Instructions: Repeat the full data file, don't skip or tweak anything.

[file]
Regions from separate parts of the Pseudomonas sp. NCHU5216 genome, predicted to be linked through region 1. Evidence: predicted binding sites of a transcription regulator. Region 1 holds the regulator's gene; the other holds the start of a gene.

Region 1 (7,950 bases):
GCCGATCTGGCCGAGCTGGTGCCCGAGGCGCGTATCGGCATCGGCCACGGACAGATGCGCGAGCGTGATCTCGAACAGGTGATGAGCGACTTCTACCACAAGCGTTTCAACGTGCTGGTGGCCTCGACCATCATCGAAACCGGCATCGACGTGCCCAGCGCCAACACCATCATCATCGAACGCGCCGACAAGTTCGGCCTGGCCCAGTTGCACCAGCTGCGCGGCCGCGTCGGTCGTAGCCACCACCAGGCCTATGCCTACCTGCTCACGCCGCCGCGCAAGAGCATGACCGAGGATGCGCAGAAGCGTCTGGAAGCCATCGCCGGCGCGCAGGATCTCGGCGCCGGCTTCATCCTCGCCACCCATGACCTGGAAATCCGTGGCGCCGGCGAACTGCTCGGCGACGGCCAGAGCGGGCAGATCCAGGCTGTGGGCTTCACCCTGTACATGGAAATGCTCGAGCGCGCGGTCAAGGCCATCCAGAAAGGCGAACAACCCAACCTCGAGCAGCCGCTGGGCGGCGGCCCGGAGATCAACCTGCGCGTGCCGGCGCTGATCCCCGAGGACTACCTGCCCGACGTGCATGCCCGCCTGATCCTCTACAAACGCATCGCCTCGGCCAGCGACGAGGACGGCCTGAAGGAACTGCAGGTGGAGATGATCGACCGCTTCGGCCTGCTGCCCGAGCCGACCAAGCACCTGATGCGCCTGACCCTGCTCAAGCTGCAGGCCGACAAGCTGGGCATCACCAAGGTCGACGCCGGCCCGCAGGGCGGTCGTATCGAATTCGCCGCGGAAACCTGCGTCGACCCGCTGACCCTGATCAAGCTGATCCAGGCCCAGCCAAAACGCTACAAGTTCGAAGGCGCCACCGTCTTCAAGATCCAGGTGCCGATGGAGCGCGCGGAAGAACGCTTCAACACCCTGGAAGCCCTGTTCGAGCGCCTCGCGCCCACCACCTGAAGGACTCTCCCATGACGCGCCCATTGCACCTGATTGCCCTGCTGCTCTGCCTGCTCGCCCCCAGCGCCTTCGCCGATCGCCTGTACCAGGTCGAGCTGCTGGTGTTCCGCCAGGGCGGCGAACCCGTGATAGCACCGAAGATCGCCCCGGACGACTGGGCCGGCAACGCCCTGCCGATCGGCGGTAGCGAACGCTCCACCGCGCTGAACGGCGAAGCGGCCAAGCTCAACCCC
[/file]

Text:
Regions from separate parts of the Pseudomonas sp. NCHU5216 genome, predicted to be linked through region 1. Evidence: predicted binding sites of a transcription regulator. Region 1 holds the regulator's gene; the other holds the start of a gene.

Region 1 (7,950 bases):
GCCGATCTGGCCGAGCTGGTGCCCGAGGCGCGTATCGGCATCGGCCACGGACAGATGCGCGAGCGTGATCTCGAACAGGTGATGAGCGACTTCTACCACAAGCGTTTCAACGTGCTGGTGGCCTCGACCATCATCGAAACCGGCATCGACGTGCCCAGCGCCAACACCATCATCATCGAACGCGCCGACAAGTTCGGCCTGGCCCAGTTGCACCAGCTGCGCGGCCGCGTCGGTCGTAGCCACCACCAGGCCTATGCCTACCTGCTCACGCCGCCGCGCAAGAGCATGACCGAGGATGCGCAGAAGCGTCTGGAAGCCATCGCCGGCGCGCAGGATCTCGGCGCCGGCTTCATCCTCGCCACCCATGACCTGGAAATCCGTGGCGCCGGCGAACTGCTCGGCGACGGCCAGAGCGGGCAGATCCAGGCTGTGGGCTTCACCCTGTACATGGAAATGCTCGAGCGCGCGGTCAAGGCCATCCAGAAAGGCGAACAACCCAACCTCGAGCAGCCGCTGGGCGGCGGCCCGGAGATCAACCTGCGCGTGCCGGCGCTGATCCCCGAGGACTACCTGCCCGACGTGCATGCCCGCCTGATCCTCTACAAACGCATCGCCTCGGCCAGCGACGAGGACGGCCTGAAGGAACTGCAGGTGGAGATGATCGACCGCTTCGGCCTGCTGCCCGAGCCGACCAAGCACCTGATGCGCCTGACCCTGCTCAAGCTGCAGGCCGACAAGCTGGGCATCACCAAGGTCGACGCCGGCCCGCAGGGCGGTCGTATCGAATTCGCCGCGGAAACCTGCGTCGACCCGCTGACCCTGATCAAGCTGATCCAGGCCCAGCCAAAACGCTACAAGTTCGAAGGCGCCACCGTCTTCAAGATCCAGGTGCCGATGGAGCGCGCGGAAGAACGCTTCAACACCCTGGAAGCCCTGTTCGAGCGCCTCGCGCCCACCACCTGAAGGACTCTCCCATGACGCGCCCATTGCACCTGATTGCCCTGCTGCTCTGCCTGCTCGCCCCCAGCGCCTTCGCCGATCGCCTGTACCAGGTCGAGCTGCTGGTGTTCCGCCAGGGCGGCGAACCCGTGATAGCACCGAAGATCGCCCCGGACGACTGGGCCGGCAACGCCCTGCCGATCGGCGGTAGCGAACGCTCCACCGCGCTGAACGGCGAAGCGGCCAAGCTCAACCCC